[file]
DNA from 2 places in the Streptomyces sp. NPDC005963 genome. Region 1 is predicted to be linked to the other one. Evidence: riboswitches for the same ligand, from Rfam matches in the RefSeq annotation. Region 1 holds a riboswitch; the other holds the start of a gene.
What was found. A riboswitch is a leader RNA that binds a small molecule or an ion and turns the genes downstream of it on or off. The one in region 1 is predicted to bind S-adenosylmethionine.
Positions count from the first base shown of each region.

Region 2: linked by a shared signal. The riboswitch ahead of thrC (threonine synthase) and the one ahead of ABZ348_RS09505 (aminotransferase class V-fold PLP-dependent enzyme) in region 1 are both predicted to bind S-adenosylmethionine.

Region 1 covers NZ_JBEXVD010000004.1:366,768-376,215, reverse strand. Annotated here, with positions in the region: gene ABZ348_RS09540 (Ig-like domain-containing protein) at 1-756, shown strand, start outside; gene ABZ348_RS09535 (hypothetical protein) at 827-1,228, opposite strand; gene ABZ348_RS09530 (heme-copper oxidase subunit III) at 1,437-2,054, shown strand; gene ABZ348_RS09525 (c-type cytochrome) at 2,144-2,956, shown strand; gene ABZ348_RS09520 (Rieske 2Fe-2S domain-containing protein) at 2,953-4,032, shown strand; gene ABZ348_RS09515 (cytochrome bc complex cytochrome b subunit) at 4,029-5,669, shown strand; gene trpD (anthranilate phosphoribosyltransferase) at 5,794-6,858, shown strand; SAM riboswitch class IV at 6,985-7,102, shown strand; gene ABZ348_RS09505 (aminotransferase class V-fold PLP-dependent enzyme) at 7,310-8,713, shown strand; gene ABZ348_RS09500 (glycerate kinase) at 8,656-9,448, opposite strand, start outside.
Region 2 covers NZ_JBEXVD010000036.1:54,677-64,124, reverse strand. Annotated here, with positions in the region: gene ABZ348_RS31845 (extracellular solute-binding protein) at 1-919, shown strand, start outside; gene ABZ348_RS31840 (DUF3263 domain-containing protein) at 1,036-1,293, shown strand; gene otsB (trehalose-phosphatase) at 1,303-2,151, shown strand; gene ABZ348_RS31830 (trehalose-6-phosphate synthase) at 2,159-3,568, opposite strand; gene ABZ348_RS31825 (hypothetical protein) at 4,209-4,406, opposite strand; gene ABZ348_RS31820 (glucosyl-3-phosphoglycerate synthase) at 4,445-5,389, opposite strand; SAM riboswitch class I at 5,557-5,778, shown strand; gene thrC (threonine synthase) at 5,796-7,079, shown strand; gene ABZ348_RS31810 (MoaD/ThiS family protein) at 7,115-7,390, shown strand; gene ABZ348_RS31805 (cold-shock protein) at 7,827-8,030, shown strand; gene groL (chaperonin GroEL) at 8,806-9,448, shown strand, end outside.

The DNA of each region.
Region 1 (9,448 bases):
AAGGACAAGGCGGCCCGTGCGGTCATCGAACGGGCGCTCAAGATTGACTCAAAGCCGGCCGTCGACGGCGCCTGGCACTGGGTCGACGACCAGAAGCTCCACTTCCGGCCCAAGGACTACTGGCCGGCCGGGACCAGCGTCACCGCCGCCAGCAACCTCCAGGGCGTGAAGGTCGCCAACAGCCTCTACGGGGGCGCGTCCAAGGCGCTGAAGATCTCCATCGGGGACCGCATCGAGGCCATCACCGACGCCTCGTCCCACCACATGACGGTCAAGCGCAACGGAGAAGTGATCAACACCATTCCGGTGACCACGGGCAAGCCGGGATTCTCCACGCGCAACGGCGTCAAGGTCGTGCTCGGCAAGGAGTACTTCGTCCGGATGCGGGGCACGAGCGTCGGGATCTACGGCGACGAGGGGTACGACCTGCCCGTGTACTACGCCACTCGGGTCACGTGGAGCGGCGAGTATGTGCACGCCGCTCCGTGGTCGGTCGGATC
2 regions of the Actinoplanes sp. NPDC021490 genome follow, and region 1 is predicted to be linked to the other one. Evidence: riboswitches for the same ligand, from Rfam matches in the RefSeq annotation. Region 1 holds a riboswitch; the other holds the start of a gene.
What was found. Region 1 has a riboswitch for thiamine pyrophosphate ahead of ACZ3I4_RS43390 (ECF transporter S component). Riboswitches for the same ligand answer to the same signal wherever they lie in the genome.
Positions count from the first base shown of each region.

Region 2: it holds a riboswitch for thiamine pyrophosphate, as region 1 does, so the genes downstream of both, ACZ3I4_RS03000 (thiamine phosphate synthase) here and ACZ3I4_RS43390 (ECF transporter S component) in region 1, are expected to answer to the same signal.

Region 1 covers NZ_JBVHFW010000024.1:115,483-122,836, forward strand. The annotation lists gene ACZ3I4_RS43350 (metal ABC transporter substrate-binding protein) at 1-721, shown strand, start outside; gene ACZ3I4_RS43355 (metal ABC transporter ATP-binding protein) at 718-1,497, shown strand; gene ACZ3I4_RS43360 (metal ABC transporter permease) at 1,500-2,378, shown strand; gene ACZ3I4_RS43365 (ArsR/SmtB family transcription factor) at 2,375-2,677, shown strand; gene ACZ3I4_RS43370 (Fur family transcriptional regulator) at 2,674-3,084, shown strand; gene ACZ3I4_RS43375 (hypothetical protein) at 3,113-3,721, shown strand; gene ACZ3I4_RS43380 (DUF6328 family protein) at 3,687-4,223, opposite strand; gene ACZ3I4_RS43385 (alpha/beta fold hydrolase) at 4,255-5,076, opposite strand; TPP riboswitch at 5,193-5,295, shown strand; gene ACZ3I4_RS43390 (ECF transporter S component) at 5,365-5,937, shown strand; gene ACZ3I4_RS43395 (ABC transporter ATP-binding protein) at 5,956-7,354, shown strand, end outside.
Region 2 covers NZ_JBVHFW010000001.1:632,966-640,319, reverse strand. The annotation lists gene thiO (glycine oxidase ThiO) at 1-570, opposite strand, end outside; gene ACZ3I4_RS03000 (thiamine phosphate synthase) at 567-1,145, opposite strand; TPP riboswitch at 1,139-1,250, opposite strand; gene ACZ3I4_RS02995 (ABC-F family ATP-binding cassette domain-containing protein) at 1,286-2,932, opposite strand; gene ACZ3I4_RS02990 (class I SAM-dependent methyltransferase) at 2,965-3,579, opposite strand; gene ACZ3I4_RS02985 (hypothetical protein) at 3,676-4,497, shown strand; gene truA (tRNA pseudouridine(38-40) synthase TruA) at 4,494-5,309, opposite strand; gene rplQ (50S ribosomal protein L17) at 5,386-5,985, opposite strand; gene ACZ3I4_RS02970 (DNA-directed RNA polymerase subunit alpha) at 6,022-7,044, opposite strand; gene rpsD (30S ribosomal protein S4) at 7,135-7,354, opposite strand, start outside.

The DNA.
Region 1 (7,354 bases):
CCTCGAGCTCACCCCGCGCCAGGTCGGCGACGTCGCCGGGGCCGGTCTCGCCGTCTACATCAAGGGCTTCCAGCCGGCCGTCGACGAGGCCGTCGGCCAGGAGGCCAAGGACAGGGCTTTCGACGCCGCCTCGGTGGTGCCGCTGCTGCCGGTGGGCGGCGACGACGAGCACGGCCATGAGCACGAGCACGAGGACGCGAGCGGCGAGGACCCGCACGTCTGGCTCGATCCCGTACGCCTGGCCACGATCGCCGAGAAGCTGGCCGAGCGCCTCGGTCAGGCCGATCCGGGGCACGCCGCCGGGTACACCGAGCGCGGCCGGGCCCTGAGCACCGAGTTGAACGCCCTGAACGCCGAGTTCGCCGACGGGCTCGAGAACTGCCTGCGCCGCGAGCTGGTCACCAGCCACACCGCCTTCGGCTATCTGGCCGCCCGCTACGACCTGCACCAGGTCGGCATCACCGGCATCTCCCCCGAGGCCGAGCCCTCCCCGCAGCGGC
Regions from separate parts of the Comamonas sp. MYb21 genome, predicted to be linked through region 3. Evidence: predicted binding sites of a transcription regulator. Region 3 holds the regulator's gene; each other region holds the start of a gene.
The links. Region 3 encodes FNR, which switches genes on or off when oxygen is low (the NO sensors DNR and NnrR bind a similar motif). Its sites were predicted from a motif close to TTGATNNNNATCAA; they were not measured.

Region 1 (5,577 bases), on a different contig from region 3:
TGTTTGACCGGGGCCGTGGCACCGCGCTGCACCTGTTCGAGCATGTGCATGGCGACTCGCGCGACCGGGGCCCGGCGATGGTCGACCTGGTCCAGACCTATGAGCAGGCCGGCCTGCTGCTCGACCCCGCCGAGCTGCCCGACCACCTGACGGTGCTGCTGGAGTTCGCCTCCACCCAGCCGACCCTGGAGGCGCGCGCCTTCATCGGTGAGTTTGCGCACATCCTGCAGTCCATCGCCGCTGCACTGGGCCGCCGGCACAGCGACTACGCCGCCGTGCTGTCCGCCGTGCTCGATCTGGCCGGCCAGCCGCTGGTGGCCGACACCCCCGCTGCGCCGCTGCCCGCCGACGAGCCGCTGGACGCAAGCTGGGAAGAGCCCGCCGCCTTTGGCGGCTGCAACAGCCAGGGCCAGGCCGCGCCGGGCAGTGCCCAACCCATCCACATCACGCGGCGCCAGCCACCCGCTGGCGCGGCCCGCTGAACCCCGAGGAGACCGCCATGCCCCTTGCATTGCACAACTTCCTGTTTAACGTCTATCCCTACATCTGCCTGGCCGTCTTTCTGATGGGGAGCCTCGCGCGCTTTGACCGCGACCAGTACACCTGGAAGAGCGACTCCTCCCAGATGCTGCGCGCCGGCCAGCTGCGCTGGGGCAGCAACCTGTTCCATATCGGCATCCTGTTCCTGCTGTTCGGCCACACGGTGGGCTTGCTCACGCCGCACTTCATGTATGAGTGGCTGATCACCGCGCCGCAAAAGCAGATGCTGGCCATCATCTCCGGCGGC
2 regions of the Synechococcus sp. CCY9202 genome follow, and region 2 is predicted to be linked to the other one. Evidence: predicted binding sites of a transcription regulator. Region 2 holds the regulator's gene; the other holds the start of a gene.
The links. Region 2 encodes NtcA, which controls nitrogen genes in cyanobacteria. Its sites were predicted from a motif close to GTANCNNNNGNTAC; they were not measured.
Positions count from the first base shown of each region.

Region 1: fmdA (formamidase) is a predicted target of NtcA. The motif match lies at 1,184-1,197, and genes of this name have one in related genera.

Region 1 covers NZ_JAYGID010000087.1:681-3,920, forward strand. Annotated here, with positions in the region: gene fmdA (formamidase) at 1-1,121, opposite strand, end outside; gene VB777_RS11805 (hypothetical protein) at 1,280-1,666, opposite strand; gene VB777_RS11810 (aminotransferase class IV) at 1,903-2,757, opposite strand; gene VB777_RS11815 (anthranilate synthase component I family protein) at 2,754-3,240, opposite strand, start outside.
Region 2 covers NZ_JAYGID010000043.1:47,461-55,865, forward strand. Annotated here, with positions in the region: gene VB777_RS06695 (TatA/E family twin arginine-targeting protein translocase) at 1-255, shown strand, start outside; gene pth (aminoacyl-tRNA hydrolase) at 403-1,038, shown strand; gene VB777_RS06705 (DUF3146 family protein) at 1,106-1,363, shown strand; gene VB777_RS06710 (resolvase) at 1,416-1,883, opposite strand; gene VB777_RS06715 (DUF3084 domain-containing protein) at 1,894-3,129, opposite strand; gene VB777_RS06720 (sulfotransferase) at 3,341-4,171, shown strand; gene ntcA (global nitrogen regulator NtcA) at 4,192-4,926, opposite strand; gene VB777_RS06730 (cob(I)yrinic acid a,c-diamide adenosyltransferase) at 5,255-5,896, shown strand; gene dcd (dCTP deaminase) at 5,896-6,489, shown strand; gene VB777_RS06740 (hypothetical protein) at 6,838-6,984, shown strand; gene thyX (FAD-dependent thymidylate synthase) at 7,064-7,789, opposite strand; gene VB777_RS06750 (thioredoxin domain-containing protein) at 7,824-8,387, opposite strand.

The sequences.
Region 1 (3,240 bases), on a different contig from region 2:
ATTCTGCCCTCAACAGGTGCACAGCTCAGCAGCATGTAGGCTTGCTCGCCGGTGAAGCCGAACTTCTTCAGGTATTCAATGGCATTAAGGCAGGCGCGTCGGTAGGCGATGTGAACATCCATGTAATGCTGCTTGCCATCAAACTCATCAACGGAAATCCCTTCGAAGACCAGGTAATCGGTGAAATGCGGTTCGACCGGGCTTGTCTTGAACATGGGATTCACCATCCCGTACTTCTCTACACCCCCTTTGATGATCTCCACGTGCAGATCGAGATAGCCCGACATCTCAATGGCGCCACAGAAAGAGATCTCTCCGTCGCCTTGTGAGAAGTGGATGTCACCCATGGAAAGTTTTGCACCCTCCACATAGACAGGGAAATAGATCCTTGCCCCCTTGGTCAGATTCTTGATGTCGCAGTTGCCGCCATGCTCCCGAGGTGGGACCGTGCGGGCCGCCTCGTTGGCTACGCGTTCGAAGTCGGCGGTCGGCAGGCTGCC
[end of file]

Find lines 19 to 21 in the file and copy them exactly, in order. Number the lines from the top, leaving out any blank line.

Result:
Regions from separate parts of the Comamonas sp. MYb21 genome, predicted to be linked through region 3. Evidence: predicted binding sites of a transcription regulator. Region 3 holds the regulator's gene; each other region holds the start of a gene.
The links. Region 3 encodes FNR, which switches genes on or off when oxygen is low (the NO sensors DNR and NnrR bind a similar motif). Its sites were predicted from a motif close to TTGATNNNNATCAA; they were not measured.

Region 1 (5,577 bases), on a different contig from region 3: